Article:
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TechComm Industry Update - July 20, 2012
TechComm Industry Update - July 20, 2012
TechComm Industry Update - July 20, 2012
TechComm Industry Update - July 20, 2012
TechComm Industry Update - July 20, 2012
TechComm Industry Update - July 20, 2012
TechComm Industry Update - July 20, 2012
TechComm Industry Update - July 20, 2012
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TechComm Industry Update - July 20, 2012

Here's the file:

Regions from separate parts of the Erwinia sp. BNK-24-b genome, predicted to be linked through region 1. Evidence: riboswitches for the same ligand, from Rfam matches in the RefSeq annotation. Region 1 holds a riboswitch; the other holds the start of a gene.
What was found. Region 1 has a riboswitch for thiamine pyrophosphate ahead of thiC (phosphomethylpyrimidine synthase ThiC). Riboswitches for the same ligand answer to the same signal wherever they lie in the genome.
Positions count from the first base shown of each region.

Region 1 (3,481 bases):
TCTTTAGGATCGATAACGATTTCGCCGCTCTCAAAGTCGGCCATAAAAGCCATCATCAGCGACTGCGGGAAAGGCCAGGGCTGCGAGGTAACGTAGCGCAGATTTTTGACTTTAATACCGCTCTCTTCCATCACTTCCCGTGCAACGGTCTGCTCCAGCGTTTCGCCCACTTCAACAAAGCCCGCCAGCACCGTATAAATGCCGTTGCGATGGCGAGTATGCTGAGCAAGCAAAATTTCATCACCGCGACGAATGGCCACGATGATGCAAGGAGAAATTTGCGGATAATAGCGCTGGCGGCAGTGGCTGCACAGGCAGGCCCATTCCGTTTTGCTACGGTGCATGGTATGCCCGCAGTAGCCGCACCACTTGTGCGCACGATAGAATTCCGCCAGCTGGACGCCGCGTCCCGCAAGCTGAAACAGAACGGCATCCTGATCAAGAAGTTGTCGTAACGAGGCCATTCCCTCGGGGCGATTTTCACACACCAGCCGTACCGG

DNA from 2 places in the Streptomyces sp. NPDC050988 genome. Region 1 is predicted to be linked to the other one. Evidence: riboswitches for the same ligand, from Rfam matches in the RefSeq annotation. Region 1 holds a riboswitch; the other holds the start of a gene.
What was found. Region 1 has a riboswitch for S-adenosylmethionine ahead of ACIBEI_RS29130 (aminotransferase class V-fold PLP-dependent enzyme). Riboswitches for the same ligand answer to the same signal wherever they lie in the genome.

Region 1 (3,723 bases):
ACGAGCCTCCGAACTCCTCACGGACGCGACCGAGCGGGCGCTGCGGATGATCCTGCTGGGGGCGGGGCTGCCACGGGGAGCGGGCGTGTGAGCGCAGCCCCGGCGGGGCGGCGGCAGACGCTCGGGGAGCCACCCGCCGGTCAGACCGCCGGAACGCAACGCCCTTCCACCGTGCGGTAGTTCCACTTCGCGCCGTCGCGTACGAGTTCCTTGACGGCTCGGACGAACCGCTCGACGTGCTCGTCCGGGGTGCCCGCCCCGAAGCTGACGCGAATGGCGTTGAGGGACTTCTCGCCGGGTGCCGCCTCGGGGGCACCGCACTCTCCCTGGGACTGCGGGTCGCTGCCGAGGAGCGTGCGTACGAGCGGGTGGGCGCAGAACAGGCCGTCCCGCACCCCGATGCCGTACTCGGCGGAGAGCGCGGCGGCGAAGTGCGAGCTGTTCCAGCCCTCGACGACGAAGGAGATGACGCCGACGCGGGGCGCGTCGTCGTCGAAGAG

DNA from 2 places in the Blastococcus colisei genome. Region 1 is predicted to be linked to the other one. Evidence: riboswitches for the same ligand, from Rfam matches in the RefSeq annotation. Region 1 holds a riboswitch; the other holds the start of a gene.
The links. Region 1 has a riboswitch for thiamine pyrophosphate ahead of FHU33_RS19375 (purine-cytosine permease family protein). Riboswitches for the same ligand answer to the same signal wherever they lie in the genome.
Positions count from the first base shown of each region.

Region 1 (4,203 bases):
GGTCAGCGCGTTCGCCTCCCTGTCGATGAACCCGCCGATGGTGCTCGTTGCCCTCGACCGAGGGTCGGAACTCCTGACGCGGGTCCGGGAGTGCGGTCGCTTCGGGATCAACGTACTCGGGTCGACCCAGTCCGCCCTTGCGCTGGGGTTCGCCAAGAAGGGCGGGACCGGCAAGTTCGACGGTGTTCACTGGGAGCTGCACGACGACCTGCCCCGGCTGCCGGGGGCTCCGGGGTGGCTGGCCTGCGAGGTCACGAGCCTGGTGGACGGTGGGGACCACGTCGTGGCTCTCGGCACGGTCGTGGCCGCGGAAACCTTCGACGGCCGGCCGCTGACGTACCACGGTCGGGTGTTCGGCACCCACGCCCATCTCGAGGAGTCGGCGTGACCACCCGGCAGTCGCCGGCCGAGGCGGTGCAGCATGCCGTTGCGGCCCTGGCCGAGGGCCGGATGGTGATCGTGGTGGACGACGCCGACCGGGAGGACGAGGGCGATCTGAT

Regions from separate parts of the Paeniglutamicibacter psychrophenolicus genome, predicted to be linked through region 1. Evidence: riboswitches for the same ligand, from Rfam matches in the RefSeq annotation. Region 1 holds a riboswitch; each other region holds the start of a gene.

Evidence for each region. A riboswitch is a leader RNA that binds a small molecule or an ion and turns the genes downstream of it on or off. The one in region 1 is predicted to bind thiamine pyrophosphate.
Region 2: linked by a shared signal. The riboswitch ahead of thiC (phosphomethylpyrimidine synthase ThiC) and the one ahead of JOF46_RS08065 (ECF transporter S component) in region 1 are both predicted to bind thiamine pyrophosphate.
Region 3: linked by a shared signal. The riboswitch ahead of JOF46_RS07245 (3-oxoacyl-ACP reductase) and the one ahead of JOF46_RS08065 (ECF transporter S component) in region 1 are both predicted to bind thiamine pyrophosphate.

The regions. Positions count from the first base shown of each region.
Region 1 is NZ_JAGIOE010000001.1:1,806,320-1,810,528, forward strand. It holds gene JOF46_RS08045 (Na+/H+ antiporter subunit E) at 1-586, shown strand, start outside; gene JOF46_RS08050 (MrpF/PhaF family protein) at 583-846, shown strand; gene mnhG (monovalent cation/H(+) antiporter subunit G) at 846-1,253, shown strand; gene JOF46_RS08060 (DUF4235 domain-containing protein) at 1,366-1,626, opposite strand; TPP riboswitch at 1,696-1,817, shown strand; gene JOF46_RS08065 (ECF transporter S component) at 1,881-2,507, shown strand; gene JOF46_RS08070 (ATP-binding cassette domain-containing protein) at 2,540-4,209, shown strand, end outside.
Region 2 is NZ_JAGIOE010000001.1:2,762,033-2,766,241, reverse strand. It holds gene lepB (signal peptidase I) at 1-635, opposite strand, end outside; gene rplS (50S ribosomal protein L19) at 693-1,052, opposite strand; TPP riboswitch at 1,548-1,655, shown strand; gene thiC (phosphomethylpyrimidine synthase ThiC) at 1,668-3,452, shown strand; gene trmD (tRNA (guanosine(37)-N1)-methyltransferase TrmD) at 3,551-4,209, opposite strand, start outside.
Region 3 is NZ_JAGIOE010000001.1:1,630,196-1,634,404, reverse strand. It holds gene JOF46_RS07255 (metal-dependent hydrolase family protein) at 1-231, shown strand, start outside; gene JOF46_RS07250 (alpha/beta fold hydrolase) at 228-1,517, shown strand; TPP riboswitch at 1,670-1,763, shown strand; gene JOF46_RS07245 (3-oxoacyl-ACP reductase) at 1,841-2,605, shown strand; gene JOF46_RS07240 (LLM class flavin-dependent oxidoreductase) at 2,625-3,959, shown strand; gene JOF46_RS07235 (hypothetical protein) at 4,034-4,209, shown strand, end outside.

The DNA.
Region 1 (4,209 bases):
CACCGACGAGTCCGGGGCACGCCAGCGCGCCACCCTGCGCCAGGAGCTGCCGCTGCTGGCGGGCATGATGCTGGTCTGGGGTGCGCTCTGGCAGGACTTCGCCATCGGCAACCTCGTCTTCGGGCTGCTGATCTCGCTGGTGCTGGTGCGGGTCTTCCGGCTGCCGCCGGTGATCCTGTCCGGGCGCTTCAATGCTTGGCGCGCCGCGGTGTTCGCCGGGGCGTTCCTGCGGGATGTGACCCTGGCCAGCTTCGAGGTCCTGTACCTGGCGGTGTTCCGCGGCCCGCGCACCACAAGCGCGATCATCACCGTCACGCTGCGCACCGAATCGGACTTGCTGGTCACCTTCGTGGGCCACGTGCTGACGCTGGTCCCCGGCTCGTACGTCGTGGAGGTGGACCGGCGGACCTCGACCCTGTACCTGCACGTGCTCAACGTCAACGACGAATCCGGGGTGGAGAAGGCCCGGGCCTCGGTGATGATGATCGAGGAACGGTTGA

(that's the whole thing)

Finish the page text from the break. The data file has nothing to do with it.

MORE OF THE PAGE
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  • 1. TechComm Industry Update PATTON BOGGS LLPPatton Boggs TechComm Industry UpdateJuly 20, 2012 July FCC Open Meeting The following items were discussed at the Federal Communication Commission’s (FCC) July 19, 2012 Open Meeting: • Next-Generation Mapping Presentation: The FCC staff presented new mapping tools available at FCC.gov/maps, and discussed how to use mapping tools to increase transparency and data-driven decision-making. • Wireless Broadband White Spaces Presentation: The Wireless Telecommunications Bureau and the Office of Engineering & Technology provided an update on new technological developments that will permit increased use of wireless broadband white spaces. • Measuring Broadband America Report 2012 Presentation: This presentation updated the FCC’s Report from last year that tested and reported broadband speeds and performance data in collaboration with Internet Service Providers. Items Tentatively Proposed for August FCC Open Meeting The following items are tentatively scheduled for the FCC’s August 3, 2012 Open Meeting: • Cable Television Technical and Operational Requirements: The FCC will consider an NPRM to update its rules to reflect the cable industry’s transition from analog to digital operations. • Removing Barriers to Wireless Backhaul: The FCC will consider an order and NPRM that seeks to remove regulatory barriers to make better use of Fixed Service (FS) spectrum and provide additional flexibility to enable FS licensees to reduce operational costs and facilitate the use of wireless backhaul in rural areas. Television Stations Must Start Placing Local Public Files Online Beginning August 2, 2012 Beginning August 2, 2012, television stations will be required to post new local public file (LPF) documents to the FCC’s LPF website and will have six months to upload existing LFP documents to the FCC’s LPF website. Only affiliates of the four top television networks in the top 50 markets are required to post their political file materials beginning August 2. The remaining television stations will be required to post their political file materials beginning July 1, 2014. Television stations are not required to post any of their political file materials dated before August 2.This information is not intended to constitute, and is not a substitute for, legal or other advice. You should consult appropriate counsel or otheradvisers, taking into account your relevant circumstances and issues. While not intended, this Update may in part be construed as anadvertisement under developing laws and rules. This Update can be accessed at: http://www.pattonboggs.com/newsletters/techcomm/2012_07_19_TechCommUpdates.htmYou may receive this Update from other people, which often occurs. To SUBSCRIBE or change your address, e-mailtechcomm@pattonboggs.com. To UNSUBSCRIBE or OPT-OUT, simply e-mail techcomm@pattonboggs.com with "UNSUBSCRIBE" in thesubject line.